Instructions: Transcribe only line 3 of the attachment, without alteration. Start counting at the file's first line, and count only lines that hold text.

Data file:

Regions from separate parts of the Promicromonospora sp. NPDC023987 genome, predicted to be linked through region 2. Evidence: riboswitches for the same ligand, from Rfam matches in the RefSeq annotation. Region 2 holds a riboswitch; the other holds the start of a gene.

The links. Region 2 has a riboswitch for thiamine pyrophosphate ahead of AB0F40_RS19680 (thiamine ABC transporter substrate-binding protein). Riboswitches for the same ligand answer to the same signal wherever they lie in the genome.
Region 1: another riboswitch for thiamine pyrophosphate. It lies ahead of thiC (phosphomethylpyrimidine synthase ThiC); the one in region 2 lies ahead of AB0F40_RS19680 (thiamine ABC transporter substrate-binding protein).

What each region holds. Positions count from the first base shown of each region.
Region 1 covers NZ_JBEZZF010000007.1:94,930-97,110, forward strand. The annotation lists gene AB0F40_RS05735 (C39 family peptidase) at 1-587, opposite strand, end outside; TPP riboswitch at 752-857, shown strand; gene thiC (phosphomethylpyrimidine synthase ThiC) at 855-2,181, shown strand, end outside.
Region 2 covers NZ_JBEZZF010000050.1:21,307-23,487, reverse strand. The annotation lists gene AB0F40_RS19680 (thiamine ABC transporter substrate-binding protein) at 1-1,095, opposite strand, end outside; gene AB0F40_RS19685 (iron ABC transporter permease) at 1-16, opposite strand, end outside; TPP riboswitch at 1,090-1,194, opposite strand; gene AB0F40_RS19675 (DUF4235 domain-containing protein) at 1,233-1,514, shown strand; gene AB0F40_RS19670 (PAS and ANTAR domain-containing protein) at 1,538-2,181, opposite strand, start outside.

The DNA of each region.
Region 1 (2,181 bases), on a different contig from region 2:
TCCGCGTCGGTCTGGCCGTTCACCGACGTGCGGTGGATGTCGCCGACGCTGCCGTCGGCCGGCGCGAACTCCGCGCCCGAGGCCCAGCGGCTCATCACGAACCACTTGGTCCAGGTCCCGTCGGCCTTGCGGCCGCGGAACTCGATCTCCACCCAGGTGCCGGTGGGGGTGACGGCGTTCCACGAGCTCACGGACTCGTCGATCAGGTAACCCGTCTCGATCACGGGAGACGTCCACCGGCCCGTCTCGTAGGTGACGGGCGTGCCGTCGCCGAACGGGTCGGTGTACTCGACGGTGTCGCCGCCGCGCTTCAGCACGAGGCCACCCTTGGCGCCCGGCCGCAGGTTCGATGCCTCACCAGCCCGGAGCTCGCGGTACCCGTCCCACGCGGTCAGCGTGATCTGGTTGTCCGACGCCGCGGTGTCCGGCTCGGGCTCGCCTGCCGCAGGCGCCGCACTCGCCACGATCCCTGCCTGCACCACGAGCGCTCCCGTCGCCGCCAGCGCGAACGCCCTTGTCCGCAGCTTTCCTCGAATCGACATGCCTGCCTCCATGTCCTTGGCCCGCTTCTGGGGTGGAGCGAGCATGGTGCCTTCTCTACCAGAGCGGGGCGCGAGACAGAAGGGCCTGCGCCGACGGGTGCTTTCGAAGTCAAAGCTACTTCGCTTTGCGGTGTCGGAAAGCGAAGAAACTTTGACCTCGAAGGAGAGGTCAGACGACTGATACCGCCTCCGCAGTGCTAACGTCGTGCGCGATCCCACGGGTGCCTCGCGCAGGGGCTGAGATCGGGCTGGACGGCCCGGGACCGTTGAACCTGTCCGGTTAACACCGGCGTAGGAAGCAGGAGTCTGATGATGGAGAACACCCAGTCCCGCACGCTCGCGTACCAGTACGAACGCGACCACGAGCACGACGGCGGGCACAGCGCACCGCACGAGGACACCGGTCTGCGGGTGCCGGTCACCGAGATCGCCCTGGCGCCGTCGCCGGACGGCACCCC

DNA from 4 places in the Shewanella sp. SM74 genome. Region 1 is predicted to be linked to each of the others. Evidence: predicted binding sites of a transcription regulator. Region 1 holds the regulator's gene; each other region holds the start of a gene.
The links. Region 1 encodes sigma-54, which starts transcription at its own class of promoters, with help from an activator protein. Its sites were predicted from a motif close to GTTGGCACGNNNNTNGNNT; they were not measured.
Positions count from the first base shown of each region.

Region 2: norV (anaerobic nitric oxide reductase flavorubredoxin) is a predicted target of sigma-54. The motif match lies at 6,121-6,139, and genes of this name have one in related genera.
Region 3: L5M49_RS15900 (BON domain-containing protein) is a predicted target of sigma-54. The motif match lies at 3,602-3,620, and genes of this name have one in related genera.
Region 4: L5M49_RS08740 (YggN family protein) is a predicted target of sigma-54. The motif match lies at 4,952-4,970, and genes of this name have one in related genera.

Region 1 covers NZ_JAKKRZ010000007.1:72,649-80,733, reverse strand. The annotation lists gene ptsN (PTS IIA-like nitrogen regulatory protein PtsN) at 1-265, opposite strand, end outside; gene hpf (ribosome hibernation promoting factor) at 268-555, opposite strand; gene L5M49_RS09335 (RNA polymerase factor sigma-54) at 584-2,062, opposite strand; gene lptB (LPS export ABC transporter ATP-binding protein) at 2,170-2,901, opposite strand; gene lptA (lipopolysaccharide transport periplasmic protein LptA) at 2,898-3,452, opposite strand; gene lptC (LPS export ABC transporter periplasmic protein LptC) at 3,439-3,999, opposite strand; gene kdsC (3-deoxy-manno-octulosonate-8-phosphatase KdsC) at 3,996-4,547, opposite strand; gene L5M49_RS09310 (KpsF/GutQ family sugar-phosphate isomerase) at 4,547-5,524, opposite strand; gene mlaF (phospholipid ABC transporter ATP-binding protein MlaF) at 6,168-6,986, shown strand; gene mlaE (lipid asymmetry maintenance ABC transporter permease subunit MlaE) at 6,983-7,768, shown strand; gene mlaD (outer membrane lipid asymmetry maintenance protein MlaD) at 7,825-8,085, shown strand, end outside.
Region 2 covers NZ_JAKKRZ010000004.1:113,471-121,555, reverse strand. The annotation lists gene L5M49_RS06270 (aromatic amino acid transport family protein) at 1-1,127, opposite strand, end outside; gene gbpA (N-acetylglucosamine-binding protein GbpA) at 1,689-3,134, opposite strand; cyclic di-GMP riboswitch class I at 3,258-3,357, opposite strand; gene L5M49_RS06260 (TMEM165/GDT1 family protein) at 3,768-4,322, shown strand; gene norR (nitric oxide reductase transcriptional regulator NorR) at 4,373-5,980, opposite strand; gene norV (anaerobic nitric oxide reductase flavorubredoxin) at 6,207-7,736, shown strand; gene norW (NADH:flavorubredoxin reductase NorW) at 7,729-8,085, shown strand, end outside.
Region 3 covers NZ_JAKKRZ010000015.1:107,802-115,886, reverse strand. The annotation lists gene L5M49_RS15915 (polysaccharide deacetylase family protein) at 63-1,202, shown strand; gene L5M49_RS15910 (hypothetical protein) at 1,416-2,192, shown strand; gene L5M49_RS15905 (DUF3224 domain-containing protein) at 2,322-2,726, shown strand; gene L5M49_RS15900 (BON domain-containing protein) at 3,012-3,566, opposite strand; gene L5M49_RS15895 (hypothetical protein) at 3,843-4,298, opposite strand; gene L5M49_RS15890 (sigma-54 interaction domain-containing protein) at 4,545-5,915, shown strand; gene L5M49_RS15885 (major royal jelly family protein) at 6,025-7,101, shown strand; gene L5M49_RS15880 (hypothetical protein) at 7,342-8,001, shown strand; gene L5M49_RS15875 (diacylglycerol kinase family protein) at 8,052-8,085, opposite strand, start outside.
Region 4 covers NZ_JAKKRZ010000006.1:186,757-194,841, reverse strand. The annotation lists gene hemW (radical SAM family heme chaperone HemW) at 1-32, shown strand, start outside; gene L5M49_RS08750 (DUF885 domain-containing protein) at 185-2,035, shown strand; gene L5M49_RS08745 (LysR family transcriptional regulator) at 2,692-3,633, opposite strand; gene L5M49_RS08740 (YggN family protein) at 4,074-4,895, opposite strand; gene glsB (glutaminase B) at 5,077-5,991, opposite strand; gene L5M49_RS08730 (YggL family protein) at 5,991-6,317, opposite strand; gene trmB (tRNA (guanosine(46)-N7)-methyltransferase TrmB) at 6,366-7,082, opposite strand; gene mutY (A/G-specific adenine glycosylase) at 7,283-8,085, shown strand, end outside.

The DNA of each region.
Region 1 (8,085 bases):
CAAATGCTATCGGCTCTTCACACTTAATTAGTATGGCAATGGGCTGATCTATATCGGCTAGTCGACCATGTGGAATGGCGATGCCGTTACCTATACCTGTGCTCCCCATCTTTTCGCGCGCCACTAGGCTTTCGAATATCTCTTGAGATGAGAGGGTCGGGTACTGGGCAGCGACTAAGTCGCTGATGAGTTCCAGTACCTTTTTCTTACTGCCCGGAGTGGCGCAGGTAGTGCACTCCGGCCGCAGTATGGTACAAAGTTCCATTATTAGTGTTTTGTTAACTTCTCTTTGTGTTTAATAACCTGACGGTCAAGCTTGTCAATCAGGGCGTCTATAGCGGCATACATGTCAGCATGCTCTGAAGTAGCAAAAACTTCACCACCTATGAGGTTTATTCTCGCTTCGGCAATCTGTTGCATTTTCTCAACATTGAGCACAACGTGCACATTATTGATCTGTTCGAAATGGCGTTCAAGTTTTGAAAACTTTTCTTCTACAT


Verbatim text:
Region 1: another riboswitch for thiamine pyrophosphate. It lies ahead of thiC (phosphomethylpyrimidine synthase ThiC); the one in region 2 lies ahead of AB0F40_RS19680 (thiamine ABC transporter substrate-binding protein).